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Archive for the 'Employee Wellness Programs' Category

11 29th, 2011

We loved this article on CBS Money Watch by Jeff Haden.  We consult with clients about their employee recognition programs on a daily basis.  Our first recommendation is to remind them that the best approach to employee recognition is almost always the simplest one.  The award industry offers a vast array of recognition systems from which to choose and for whatever reason corporate America rarely starts their investigation of employee recognition using the KISS principle.  They often choose the most complex way of handling an issue that should fundamentally be very easy and straightforward.  And in the process they commit large budget dollars to the administration of these systems, essentially taking those dollars away from getting to where they will do the most good….the employees themselves.   

When you think about it, recognizing an employee should be a simple (and happy) thing to do.  But for some reason everyone wants to complicate it. 

Over the years, the recognition companies have dreamed up elaborate schemes to sell their awards, often priced substantially over retail.  But are these elaborate systems what you really need?  We’ve seen countless numbers of them that have feature after costly feature that are rarely used.  One of these features is a training program to teach your management how to recognize employees.  Frankly it’s a shame that has to be done.  Every manager, good and bad and ugly should have at least the ability to thank someone for doing a good job.  If they don’t, they shouldn’t be a manager in the first place!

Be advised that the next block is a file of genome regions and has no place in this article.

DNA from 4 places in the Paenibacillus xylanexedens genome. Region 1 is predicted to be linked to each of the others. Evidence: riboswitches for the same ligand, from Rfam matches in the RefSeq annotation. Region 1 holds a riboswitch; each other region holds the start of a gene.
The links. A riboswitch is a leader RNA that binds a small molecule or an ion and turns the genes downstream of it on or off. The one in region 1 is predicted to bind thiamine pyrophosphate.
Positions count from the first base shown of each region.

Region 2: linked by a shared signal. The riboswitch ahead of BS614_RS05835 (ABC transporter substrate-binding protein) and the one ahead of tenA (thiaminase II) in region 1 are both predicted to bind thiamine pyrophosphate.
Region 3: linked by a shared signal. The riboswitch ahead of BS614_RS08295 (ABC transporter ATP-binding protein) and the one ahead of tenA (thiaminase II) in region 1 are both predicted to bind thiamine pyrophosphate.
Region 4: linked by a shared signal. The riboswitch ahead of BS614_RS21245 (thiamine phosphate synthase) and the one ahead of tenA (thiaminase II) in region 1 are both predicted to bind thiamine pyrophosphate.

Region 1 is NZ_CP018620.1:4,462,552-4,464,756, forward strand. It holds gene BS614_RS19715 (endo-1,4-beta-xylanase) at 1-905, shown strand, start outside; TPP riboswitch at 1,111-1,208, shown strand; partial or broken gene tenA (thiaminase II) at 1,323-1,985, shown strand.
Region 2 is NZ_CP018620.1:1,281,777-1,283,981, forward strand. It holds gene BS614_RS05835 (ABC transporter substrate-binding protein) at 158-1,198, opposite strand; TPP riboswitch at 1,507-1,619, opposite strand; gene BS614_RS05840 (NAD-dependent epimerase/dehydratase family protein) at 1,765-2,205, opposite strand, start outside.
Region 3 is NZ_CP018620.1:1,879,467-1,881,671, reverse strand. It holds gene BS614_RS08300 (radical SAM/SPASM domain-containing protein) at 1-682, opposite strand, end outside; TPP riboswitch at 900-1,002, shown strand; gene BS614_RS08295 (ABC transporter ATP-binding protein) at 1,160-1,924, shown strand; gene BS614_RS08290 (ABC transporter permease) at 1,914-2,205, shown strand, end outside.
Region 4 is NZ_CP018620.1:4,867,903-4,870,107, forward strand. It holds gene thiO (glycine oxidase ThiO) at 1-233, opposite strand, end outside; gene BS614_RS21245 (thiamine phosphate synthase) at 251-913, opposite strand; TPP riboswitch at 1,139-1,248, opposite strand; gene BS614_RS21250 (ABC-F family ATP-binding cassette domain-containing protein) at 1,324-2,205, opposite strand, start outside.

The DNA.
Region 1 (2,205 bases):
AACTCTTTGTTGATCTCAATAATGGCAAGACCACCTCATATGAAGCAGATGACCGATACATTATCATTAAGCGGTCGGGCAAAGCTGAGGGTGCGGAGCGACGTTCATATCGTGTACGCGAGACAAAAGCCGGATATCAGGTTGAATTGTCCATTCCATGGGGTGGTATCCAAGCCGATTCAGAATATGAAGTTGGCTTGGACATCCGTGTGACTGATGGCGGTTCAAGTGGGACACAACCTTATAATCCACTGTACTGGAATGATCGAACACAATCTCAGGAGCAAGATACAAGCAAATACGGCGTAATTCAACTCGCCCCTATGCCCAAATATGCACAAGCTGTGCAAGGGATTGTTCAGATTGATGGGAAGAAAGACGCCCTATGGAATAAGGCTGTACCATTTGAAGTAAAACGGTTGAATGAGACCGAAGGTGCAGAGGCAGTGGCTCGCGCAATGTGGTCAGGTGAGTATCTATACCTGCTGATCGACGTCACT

When you are thinking of implementing a recognition program, you would do well to start with the list comprised in this article.  Throw out the complicated stuff and just tell your managers to simply recognize their employees for doing a good job whenever and wherever possible.  Measure the managers to make sure it gets done, and give them a budget to do it. Copy this article and send it to all your management.  It’ll save you a lot of money and time and you’ll wind up with a much better program and more satisfied employees. 

If you think you need to give a tangible award there are a lot of choices to pick from.  Do what you think makes sense and within your culture.  If you want a good one with terrific flexibility and value, check out Award of Choice. 



Weight loss is always a key ingredient of any wellness program as it is one of the health problems that effect so many diseases, including high blood pressure, high cholesterol, heart disease and diabetes.  If we could better manage weight loss we would have a head start on managing our overall health.

But as been noted by psychologists, the managing of weight loss is often more of a behavioral issue than a physical one. Granted, there reasons medical reasons for weight gain, but it is also clear that the choices people make in their everyday lives that have a great effect on weight gain.  Often, the knowledge of what and what not to eat and how much is a good way to start people on the road to weight loss. 

Corporations are engaged in many ways to influence their employees to gain interest and action on weight loss.  As mentioned in the article from Corporate Wellness, a good way to start an engagement on weight loss is to sponsor a Nutrition Fair.  Some ideas fun things to do might include:

Nutritional Menus…teams bring prepared foods for competition with a nutritionist as the judge.  The foods are examined based health considerations and taste, after which a cookbook of recipes can be distributed to the employees and winning teams receive a prize.